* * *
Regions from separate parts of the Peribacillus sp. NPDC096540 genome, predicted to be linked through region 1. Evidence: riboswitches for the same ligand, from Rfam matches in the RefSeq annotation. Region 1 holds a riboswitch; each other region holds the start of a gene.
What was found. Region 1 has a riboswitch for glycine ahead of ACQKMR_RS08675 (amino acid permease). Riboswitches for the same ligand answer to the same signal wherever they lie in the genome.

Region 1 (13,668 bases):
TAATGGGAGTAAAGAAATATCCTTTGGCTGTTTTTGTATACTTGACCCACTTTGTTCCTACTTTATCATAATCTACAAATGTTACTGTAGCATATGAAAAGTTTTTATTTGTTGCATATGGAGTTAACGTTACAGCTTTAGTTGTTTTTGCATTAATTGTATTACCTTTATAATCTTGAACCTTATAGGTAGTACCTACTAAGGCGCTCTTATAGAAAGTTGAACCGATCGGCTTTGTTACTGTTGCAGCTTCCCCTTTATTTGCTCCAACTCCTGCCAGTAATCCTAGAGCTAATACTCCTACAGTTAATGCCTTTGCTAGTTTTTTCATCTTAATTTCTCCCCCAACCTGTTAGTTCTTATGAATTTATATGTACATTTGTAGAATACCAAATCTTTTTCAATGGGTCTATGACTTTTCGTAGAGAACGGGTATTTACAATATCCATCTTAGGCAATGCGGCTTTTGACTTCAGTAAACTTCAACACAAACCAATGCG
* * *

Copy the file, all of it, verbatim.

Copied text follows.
Regions from separate parts of the Peribacillus sp. NPDC096540 genome, predicted to be linked through region 1. Evidence: riboswitches for the same ligand, from Rfam matches in the RefSeq annotation. Region 1 holds a riboswitch; each other region holds the start of a gene.
What was found. Region 1 has a riboswitch for glycine ahead of ACQKMR_RS08675 (amino acid permease). Riboswitches for the same ligand answer to the same signal wherever they lie in the genome.

Region 1 (13,668 bases):
TAATGGGAGTAAAGAAATATCCTTTGGCTGTTTTTGTATACTTGACCCACTTTGTTCCTACTTTATCATAATCTACAAATGTTACTGTAGCATATGAAAAGTTTTTATTTGTTGCATATGGAGTTAACGTTACAGCTTTAGTTGTTTTTGCATTAATTGTATTACCTTTATAATCTTGAACCTTATAGGTAGTACCTACTAAGGCGCTCTTATAGAAAGTTGAACCGATCGGCTTTGTTACTGTTGCAGCTTCCCCTTTATTTGCTCCAACTCCTGCCAGTAATCCTAGAGCTAATACTCCTACAGTTAATGCCTTTGCTAGTTTTTTCATCTTAATTTCTCCCCCAACCTGTTAGTTCTTATGAATTTATATGTACATTTGTAGAATACCAAATCTTTTTCAATGGGTCTATGACTTTTCGTAGAGAACGGGTATTTACAATATCCATCTTAGGCAATGCGGCTTTTGACTTCAGTAAACTTCAACACAAACCAATGCG